Will resume anti-CAA stir after talks with like-minded groups: Assam Cong

GUWAHATI, Nov 24: Assam Pradesh Congress Committee (APCC) has reiterated its firm opposition to the contentious Citizenship Amendment Act (CAA) and asserted that it would resume the movement against the legislation after consultations with like-minded indigenous groups and regional parties of the state.

Speaking to mediapersons here, APCC president Bhupen Kumar Borah said the Congress, as part of its role as a responsible Opposition party, would never accept the controversial Act as the legislation has created an ambience of a divisive society and would invariably pose a threat to the future generation.

“We have started consultations with all indigenous groups to once again launch a mass movement against CAA, be it within Parliament or in the streets, in the interest of the state and its people, and also to compel the ruling party to revoke the Act,” Borah said.

The APCC chief further said that a majority of the people of Assam are against the legislation and therefore would believe and support parties and groups that do not compromise on their anti-CAA stand and take the movement ahead.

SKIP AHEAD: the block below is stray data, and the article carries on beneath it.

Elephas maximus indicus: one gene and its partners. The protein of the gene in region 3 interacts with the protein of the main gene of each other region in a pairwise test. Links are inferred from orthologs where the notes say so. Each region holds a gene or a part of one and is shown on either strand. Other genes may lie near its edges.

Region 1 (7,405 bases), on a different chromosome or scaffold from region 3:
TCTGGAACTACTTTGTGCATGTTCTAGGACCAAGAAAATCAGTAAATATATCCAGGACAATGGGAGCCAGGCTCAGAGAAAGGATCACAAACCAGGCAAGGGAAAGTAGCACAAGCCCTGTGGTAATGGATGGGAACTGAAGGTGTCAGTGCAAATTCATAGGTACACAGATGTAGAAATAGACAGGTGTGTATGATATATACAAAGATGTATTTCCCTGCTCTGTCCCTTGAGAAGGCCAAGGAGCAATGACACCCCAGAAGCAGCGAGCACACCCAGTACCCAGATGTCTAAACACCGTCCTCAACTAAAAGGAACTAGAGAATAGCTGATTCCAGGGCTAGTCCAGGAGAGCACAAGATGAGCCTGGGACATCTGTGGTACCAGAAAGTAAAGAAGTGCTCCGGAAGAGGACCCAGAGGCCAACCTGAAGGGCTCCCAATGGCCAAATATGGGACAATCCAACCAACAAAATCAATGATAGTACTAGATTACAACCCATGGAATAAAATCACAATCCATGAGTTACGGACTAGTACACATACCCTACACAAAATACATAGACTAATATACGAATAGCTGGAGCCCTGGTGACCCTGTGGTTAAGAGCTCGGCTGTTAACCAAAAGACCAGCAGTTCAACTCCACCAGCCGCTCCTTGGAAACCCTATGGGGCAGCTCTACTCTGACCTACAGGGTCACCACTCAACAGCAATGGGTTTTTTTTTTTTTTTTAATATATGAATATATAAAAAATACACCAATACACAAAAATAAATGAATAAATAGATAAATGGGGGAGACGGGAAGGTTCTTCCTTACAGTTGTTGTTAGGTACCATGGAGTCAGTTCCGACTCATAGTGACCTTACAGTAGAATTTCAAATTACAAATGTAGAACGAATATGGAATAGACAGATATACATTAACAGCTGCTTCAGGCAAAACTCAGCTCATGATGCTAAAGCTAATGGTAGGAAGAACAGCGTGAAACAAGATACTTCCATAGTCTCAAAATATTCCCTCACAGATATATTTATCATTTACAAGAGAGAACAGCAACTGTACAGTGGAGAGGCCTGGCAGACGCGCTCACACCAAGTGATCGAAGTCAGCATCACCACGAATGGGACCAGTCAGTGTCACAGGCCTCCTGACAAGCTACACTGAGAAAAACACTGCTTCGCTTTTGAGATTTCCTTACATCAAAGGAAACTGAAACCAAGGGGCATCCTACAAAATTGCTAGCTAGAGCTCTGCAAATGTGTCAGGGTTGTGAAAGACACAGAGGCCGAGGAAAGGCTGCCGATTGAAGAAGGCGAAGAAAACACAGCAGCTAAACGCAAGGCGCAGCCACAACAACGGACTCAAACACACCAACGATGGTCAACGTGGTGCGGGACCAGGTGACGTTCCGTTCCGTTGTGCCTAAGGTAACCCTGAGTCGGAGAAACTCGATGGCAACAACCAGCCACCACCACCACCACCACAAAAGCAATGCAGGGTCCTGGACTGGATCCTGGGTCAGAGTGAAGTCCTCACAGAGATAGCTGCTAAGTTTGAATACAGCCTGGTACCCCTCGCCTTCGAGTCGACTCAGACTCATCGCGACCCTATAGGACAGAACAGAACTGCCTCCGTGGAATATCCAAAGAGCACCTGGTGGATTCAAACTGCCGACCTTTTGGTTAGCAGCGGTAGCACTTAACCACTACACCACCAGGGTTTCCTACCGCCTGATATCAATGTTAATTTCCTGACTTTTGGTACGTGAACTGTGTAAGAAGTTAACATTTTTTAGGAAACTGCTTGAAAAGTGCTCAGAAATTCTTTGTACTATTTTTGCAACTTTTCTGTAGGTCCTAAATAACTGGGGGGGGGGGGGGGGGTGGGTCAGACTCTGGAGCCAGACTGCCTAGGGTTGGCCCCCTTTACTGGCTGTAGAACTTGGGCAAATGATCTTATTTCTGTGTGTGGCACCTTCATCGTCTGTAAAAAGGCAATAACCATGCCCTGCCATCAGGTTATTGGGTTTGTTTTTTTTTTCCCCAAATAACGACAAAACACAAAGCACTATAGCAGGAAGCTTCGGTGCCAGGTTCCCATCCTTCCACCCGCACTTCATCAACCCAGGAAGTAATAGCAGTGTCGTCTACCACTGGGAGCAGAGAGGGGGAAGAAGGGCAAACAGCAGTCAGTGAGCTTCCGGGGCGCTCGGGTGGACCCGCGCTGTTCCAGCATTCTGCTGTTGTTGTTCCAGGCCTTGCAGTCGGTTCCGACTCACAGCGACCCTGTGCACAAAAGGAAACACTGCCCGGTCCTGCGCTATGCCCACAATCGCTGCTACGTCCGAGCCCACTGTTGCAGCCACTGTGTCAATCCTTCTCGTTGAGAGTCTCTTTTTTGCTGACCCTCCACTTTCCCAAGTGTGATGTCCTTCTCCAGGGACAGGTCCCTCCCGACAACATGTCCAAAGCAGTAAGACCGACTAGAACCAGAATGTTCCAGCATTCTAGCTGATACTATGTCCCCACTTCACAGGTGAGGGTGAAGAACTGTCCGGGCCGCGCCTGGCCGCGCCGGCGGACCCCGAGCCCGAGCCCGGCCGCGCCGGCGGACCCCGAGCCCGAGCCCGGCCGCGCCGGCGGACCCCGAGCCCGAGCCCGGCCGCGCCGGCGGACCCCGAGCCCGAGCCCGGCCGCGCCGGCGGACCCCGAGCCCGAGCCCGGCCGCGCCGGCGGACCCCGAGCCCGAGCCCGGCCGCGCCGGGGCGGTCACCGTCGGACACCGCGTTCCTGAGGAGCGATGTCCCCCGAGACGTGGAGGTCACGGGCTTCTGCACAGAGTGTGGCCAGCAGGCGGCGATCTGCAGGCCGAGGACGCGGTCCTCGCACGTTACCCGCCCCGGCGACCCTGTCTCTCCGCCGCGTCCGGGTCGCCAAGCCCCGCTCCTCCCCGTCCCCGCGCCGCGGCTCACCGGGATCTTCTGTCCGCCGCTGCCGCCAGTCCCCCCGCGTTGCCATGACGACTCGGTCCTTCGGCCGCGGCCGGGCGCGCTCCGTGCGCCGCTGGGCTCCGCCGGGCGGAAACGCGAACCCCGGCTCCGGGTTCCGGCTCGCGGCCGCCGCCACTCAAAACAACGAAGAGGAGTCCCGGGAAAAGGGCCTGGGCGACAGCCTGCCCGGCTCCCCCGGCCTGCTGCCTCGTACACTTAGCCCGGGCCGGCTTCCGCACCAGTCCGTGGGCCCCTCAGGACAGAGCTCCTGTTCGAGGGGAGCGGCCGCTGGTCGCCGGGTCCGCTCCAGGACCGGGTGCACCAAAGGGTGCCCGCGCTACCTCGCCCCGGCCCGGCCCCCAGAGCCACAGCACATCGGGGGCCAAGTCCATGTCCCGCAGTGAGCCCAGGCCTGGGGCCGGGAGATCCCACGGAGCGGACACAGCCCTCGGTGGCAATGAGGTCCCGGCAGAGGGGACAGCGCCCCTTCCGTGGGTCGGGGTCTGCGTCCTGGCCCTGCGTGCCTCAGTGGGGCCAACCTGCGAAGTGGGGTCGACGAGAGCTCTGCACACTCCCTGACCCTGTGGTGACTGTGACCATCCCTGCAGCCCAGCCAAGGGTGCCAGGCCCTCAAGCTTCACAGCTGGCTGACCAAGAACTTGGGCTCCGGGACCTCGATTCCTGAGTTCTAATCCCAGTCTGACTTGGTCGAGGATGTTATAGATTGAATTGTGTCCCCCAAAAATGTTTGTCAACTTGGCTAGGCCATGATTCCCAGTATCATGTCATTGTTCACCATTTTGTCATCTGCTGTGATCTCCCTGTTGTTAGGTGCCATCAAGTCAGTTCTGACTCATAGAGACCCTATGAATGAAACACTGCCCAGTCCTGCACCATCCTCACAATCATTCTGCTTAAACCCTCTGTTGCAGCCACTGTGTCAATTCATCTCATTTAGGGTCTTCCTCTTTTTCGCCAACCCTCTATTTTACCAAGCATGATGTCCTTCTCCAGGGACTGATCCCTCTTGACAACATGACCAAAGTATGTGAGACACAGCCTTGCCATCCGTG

Asked why the anti-CAA movement weakened, he said that when Congress took up the onus to lead the agitation (in 2019), the public opinion was in favour of an apolitical party/group to steer the movement ahead.

“Nevertheless, as a party, we played a sincere and responsible role, in and outside Parliament. However, a section of the apolitical groups on whom the people of the state had bestowed their faith upon to take movement forward, compromised on their stance. Thereafter, the pandemic brought everything to a standstill,” the APCC president said.

“But today, they have realised that had they not compromised and held firm, then before the farm laws, the CAA would have been withdrawn,” he said.

Chief minister Himanta Biswa Sarma, responding to reporters on Tuesday evening, opined that the people were yet to recover from the hangover of the pandemic-induced challenges and therefore need some “space”.

“So I think they would not be inclined to resume agitation for now, as lives and livelihoods are priority in a post-COVID scenario even as a possible third wave looms,” he said.

 

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